Last Sunday evening, my wife was putting our two boys to bed, however I wasn’t quite ready to turn in yet. Maybe it was the “spring ahead” time change that happened the same weekend. Or maybe it was a long, 22-hour work effort the day before as my company was putting out one of our quarterly software releases. You know the feeling….when you’re just SO tired…that you can’t even get to sleep? Strange, I know.
Anyway, I was looking to see what movies might be On Demand and I came across a film I hadn’t heard about before…..it’s called “The Song” and if I told you who stars in it, you’d give me a puzzled look, just as I did when I was reading the summary on the television screen. Anyway, as a lover of most music genres, but certainly country music, the overview described the plot of the son of a famous country singer, who falls in love with a beautiful young woman, and the story of the rise & fall of stardom.
That’s the “elevator pitch” overview. However, here’s a little more on what I want to share with you having watched this great film with my wife.
First, it’s a Christian-themed film that was independently released in 2014. Still don’t remember the movie? Not surprising as the film came out sandwiched between two “bigger” Christian themed movies, Noah and Exodus. The main character is an aspiring singer-song writer named “Jed”. Jed is the son of a famous country singer named “David King”, who has sense passed on, but Jed is continuously compared to his more famous father. Jed really wants to be his own man, but realizes that he needs to leverage his father’s notoriety for traction in his own budding career.
Jed is getting mediocre singing gigs where audiences at best are around 25 people. His manager suggests that Jed consider playing at a larger venue than he’s used to….a county festival, of sorts, in a neighboring town. Jed reluctantly agrees. In the next scene of the movie, we find Jed showing up early for the festival, making the necessary coordination for the show he’s to perform later that evening. Enter “Rose” into the movie. She’s Jed’s main contact for the festival, but also the festival owner’s daughter. If ever there was a classic example of stumbling into something or someone unexpected, then this is it for Jed. In the midst of his own efforts to find himself, he finds Rose….which leads to romance, courtship, and eventual marriage.
So far, so good for this Christian-based film, right?
Next, Jed gets his big break when he writes a beautiful ballad about his new bride, Rose, and it strikes a positive chord with fans across the country. Jed’s stock rises, as does his time away from home. 2-week tours, become 2-month tours, and before he realizes it, Jed is spending more time on the road than he is with is new bride and now, new son. As Jed yearns for growing fame and success, he drifts away from his family and his values. He becomes lost in all that is suddenly surrounding him.
The story reaches a crescendo as Jed admits to Rose that he’s been unfaithful to her while he’s been away. She kicks him out of the house and tries to put the pieces back together of their failing marriage. Pressures mount all around. Jed even destroys the windows of a small church he is building for them on her father’s vineyard. Symbolism is huge in this film. Jed is destroying the church, his faith, and attempting to burn the bridge with God.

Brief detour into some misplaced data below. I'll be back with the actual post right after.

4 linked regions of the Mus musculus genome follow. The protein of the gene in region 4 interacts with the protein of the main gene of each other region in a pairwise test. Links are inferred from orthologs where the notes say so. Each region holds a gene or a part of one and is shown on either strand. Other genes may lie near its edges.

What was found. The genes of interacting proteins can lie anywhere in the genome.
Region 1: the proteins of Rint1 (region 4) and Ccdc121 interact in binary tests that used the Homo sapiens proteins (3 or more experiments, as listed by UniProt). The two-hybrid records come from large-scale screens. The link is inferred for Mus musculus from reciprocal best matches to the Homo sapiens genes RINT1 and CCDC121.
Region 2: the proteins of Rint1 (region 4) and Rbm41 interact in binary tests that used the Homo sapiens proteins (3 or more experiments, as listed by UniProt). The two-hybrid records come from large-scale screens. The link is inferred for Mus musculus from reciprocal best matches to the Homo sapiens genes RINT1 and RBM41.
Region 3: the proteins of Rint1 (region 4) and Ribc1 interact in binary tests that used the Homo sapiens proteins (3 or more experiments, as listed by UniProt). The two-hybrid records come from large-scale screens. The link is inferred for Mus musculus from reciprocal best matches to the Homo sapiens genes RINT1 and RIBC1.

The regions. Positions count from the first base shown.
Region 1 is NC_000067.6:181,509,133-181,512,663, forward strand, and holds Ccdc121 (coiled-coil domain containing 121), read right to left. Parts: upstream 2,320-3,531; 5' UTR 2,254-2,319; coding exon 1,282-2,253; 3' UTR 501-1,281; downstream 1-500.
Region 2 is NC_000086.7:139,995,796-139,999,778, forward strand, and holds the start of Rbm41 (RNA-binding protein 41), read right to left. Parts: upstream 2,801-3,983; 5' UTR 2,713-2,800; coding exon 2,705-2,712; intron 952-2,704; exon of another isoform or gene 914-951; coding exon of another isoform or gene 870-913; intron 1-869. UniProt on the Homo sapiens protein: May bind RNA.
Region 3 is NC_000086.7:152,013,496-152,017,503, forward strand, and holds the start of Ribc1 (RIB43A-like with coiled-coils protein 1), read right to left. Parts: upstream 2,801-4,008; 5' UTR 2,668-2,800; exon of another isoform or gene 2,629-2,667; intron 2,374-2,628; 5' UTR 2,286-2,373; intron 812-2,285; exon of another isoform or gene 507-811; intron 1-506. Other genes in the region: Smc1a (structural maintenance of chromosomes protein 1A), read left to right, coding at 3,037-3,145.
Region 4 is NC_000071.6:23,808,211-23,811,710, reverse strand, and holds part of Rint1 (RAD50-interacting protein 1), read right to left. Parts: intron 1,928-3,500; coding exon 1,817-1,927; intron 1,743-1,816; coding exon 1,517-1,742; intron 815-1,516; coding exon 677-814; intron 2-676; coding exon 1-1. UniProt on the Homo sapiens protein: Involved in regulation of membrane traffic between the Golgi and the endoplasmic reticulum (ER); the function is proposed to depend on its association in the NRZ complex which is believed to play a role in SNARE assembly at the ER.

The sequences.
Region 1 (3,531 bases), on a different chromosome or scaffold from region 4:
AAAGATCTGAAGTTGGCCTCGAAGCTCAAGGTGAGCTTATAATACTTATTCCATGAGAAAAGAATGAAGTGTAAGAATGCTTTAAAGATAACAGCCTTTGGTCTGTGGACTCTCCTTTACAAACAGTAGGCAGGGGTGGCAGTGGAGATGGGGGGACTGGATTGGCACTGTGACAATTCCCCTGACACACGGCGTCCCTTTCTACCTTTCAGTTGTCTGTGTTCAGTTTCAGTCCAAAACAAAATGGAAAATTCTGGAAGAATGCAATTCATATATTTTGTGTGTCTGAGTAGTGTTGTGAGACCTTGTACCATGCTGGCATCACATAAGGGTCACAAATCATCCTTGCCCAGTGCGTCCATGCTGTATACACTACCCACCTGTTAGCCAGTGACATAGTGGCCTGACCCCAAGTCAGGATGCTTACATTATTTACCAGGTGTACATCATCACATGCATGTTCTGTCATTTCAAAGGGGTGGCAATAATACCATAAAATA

I won’t give away all the story lines. I’d really like you to watch the movie, if I haven’t sold you on it already.
Finally, and most importantly, the story is a modern day version of the tale of King Solomon, complete with many overtones of the Song of Solomon. Remember who I said was Jed’s famous father….? David King. Flip that around for a moment and you see one of the hidden overtones….”King David”, who was Solomon’s father from Biblical times. Early on in the movie, Rose’s self-admission that she has but one favorite song, “Turn, Turn, Turn” by the Byrds, indicates yet another parallel to the Bible; more specifically, Ecclesiastics. Recall the lyrics of that song taken nearly verbatim from Chapter 3 of Ecclesiastics:
To every thing there is a season, and a time to every purpose under the heaven:
A time to be born, and a time to die; a time to plant, a time to reap that which is planted;
A time to kill, and a time to heal; a time to break down, and a time to build up;
A time to weep, and a time to laugh; a time to mourn, and a time to dance;
A time to cast away stones, and a time to gather stones together;
A time to embrace, and a time to refrain from embracing;
A time to get, and a time to lose; a time to keep, and a time to cast away;
A time to rend, and a time to sew; a time to keep silence, and a time to speak;
A time to love, and a time to hate; a time of war, and a time of peace.
These lyrics and Biblical passage are key to the healing that takes place later in the story.
Grab some time this coming weekend or the days ahead to watch this film. While this week’s devotional may be lighter in meaning to some, my prayer today is that you find a way to see The Song, look and listen for the Biblical narratives, and apply them as lessons in your own lives.
And, if you decide you like country music at the end of the movie, then I really have struck the best chord with you afterall! Then again, maybe that’s asking a little too much!